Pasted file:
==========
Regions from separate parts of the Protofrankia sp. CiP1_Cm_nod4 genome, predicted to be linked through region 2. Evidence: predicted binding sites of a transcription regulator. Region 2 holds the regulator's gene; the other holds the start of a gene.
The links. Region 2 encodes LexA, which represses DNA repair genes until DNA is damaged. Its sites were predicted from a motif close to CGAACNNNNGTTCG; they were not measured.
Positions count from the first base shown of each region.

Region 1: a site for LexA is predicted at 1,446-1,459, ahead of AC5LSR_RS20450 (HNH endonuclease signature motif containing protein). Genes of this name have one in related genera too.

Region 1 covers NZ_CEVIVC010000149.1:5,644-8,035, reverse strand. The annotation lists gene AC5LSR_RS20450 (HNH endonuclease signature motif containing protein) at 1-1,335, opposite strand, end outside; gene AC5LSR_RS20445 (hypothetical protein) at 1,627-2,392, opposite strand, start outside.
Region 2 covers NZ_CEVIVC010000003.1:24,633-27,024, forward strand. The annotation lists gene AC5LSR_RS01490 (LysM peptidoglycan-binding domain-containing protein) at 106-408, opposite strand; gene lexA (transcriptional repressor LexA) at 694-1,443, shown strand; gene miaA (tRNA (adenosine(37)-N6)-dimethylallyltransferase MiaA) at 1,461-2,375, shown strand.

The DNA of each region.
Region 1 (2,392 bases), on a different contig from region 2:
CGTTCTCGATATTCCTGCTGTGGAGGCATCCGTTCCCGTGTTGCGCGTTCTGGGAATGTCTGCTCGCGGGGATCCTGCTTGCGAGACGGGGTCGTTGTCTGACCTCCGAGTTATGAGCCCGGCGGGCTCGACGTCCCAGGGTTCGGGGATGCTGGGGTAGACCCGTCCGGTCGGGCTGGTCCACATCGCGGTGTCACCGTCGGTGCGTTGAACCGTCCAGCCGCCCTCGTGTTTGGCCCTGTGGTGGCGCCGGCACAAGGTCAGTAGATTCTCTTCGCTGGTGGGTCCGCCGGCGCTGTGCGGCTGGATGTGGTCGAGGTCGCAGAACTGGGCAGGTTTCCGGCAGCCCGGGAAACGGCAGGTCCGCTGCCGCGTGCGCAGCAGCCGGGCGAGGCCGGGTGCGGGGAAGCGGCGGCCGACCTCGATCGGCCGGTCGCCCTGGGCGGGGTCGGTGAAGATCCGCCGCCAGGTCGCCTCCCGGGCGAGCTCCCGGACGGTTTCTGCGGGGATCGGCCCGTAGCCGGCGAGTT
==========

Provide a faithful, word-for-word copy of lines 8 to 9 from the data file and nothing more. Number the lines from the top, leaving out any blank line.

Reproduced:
Region 1 (2,392 bases), on a different contig from region 2:
CGTTCTCGATATTCCTGCTGTGGAGGCATCCGTTCCCGTGTTGCGCGTTCTGGGAATGTCTGCTCGCGGGGATCCTGCTTGCGAGACGGGGTCGTTGTCTGACCTCCGAGTTATGAGCCCGGCGGGCTCGACGTCCCAGGGTTCGGGGATGCTGGGGTAGACCCGTCCGGTCGGGCTGGTCCACATCGCGGTGTCACCGTCGGTGCGTTGAACCGTCCAGCCGCCCTCGTGTTTGGCCCTGTGGTGGCGCCGGCACAAGGTCAGTAGATTCTCTTCGCTGGTGGGTCCGCCGGCGCTGTGCGGCTGGATGTGGTCGAGGTCGCAGAACTGGGCAGGTTTCCGGCAGCCCGGGAAACGGCAGGTCCGCTGCCGCGTGCGCAGCAGCCGGGCGAGGCCGGGTGCGGGGAAGCGGCGGCCGACCTCGATCGGCCGGTCGCCCTGGGCGGGGTCGGTGAAGATCCGCCGCCAGGTCGCCTCCCGGGCGAGCTCCCGGACGGTTTCTGCGGGGATCGGCCCGTAGCCGGCGAGTT